Rybelsus and Ozempic are both brand names for a drug called semaglutide, their active ingredient, however both have a different form of delivery. Both have been approved by the Food and Drug Administration (FDA) to control blood sugar levels in adults with type 2 diabetes. 

If your blood sugar is not responding well to other diabetes medications, your health care provider may add these drugs to your treatment regimen. Your health status (such as the presence of other comorbidities) and preference will be considered when prescribing either of these drugs.  

What is Rybelsus and Ozempic? 

Rybelsus and Ozempic are incretin mimetic agents that are used in combination with diet and exercise to help adults with type 2 diabetes control their blood sugar levels. These work by simulating the actions of GLP-1 receptors in the pancreas, increasing insulin release while decreasing the glucagon release response, both of which are glucose-dependent, thereby, lowering blood sugar levels. 

The FDA approved Rybelsus, the first oral GLP-1 receptor agonist drug, in September 2019. Ozempic, on the other hand, was approved by the FDA in December 2017 for the treatment of type 2 diabetes. Later, in January 2020, the FDA approved it once more for the risk reduction of major adverse cardiovascular events (MACE). After Victoza, it is the second GLP-1 agonist medication to be approved to reduce the risk of adverse cardiovascular events. Both are in the midst of clinical trials: Rybelsus for heart protection and Ozempic for kidney health. 

These medications are only prescribed after other diabetic medications have failed to control blood sugar levels, and they work best when combined with a healthy diet and regular exercise. 

Form, Dosage, and Cost 

Both Rybelsus and Ozempic are brand-name medications with no generic equivalents. Brand-name drugs are known for being more expensive than generic drugs. Ozempic costs $1,000 USD on average and Rybelsus costs $8 USD per tablet, with prices varying by pharmacy. However, ordering online through a Canadian pharmacy, patients can save up to 80%. 

If  your body is stressed due to a fever, infection, injury, or surgery, it can become more difficult to control your blood sugar level. If you experience this, contact your doctor as this may require a change in your treatment plan and dosing. 


Rybelsus is a 3mg white to light yellow oval-shaped tablet taken once daily for the first 30 days. The dose may be increased to 7mg, and then to 14mg, depending on your health care provider and your body’s response to the treatment. 

It is recommended that Rybelsus be taken on an empty stomach after waking up in the morning, without splitting, crushing, or chewing, and that it be swallowed whole. It should be taken with a sip of plain water and not with any other beverage. After 30 minutes, you can eat or take other oral medications.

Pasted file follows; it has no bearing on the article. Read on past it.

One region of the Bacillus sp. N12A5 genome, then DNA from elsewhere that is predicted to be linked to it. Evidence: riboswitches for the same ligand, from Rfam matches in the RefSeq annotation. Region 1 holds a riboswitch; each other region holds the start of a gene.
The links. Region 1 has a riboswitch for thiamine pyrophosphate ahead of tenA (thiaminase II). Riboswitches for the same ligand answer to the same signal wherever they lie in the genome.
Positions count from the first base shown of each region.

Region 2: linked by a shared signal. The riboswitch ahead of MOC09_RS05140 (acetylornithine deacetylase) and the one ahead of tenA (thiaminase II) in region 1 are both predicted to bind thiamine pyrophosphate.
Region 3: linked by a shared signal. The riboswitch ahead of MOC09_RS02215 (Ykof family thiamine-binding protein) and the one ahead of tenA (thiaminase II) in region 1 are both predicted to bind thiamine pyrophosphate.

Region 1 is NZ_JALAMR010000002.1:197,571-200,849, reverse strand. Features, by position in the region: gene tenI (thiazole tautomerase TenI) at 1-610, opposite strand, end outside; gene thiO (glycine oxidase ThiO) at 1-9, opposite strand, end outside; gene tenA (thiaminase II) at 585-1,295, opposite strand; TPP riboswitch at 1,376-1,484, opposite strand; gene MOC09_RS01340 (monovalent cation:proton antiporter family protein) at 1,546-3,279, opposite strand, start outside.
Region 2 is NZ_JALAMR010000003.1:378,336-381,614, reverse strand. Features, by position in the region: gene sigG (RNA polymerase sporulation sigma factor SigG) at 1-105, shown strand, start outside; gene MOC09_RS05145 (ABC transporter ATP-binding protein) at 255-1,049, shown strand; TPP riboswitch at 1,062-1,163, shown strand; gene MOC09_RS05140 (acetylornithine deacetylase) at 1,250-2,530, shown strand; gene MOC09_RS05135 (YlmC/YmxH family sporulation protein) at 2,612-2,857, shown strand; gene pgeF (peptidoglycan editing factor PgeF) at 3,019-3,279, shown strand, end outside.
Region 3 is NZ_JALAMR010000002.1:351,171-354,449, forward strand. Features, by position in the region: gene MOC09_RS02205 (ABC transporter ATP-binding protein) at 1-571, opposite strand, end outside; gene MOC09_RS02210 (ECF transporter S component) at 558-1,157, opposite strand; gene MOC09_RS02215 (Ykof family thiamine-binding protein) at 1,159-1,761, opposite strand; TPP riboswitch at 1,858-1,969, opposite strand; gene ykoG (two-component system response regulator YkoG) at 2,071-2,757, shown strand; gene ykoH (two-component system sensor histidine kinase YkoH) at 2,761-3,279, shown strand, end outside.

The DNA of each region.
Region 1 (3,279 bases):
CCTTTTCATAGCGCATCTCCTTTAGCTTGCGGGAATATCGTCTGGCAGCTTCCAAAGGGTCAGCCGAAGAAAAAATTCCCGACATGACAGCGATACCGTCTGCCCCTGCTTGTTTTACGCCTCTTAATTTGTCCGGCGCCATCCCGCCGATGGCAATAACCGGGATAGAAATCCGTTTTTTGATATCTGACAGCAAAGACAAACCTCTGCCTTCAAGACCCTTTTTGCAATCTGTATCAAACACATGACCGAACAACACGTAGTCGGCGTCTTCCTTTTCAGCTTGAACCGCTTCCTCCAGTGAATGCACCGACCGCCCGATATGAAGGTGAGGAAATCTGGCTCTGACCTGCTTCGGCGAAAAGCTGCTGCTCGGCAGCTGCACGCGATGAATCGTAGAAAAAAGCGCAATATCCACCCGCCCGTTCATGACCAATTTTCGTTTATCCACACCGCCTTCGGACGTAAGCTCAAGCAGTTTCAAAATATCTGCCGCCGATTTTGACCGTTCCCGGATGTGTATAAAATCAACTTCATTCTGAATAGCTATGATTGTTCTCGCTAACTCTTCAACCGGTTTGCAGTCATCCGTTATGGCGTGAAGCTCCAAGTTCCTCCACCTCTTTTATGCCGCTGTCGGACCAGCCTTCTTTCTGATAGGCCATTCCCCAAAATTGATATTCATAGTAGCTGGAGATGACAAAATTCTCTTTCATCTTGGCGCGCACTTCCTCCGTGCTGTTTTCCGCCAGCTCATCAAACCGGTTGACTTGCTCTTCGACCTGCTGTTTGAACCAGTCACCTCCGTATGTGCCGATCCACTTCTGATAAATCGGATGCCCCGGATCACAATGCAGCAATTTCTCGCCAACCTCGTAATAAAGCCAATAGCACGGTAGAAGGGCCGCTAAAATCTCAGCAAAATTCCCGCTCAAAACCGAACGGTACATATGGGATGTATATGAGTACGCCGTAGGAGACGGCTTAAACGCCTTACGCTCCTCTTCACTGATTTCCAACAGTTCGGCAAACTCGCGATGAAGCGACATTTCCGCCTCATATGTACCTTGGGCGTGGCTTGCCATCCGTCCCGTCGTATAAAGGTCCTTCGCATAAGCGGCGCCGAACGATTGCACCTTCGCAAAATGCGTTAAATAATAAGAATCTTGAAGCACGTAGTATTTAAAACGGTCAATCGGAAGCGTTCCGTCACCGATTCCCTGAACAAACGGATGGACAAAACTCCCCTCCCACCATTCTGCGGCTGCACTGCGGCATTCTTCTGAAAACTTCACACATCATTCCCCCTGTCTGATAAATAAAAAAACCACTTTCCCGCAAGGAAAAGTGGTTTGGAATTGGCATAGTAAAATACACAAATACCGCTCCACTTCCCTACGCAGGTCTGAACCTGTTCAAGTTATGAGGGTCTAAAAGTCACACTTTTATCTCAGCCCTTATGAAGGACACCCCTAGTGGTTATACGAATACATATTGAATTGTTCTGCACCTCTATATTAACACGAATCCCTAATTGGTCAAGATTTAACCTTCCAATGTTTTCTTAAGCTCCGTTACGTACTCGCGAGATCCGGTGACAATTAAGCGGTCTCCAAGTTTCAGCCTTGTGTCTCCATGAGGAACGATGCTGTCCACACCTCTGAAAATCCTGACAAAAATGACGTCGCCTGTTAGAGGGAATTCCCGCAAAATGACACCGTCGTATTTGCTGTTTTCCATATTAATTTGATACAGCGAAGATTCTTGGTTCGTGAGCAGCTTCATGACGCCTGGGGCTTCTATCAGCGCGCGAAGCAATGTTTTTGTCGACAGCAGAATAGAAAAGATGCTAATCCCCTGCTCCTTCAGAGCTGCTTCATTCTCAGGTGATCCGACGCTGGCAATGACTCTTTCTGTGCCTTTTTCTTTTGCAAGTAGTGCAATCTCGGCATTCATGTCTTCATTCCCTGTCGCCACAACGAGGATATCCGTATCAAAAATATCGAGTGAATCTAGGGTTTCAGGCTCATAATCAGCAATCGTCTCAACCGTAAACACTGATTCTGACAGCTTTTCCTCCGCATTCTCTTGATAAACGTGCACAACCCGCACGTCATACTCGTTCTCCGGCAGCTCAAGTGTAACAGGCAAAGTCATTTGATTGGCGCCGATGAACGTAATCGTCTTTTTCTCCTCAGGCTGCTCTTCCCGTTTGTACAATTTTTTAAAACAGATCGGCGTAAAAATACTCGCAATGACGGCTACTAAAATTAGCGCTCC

If you miss a dose, skip it and continue taking the medication as usual. It is not recommended to double the dose to catch up. 

Do not take two doses at the same time; for example, taking two 7mg tablets to get a 14mg dose is not allowed and encouraged.  


Ozempic, on the other hand, is a prefilled, single-patient-use injection pen that is injected subcutaneously into the thigh, abdomen, or upper arm. Each pen has a capacity of 2mg per 1.5mL of medicine. You may require two injection pens per month, depending on your dose. 

The usual starting dose is a 0.25mg injection once a week. Your health care provider may increase the dose to 0.5mg or 1mg after four weeks. Only prepare the injection when you’re ready to administer it. Do not inject in the same spot twice in a row. The needle should not be reused.  

It is recommended that you take Ozempic on the same day each week, exactly as prescribed by your health care provider. If the prescription states that it should be taken as needed, the day of the week can be changed as long as the interval is at least two days. 

If you miss a dose, take it as soon as you remember as long as it is within 5 days of the missed dose. If it has been longer than 5 days, skip the dose. Do not double the dose to catch up; instead, take the next dose as scheduled. 

Keep the pen in the refrigerator, but not in the freezer, for storage. It can be stored at room temperature, but it should be kept away from heat and light. If it is frozen, expired, or more than 8 weeks after the first use, or if the dose counter shows less than 0.25mg, discard it. Unless otherwise directed, the contents should not be flushed or poured down the drain. Inquire with your healthcare provider about proper disposal. 

It’s important to adhere to your health care provider’s dosing, regimen and schedule.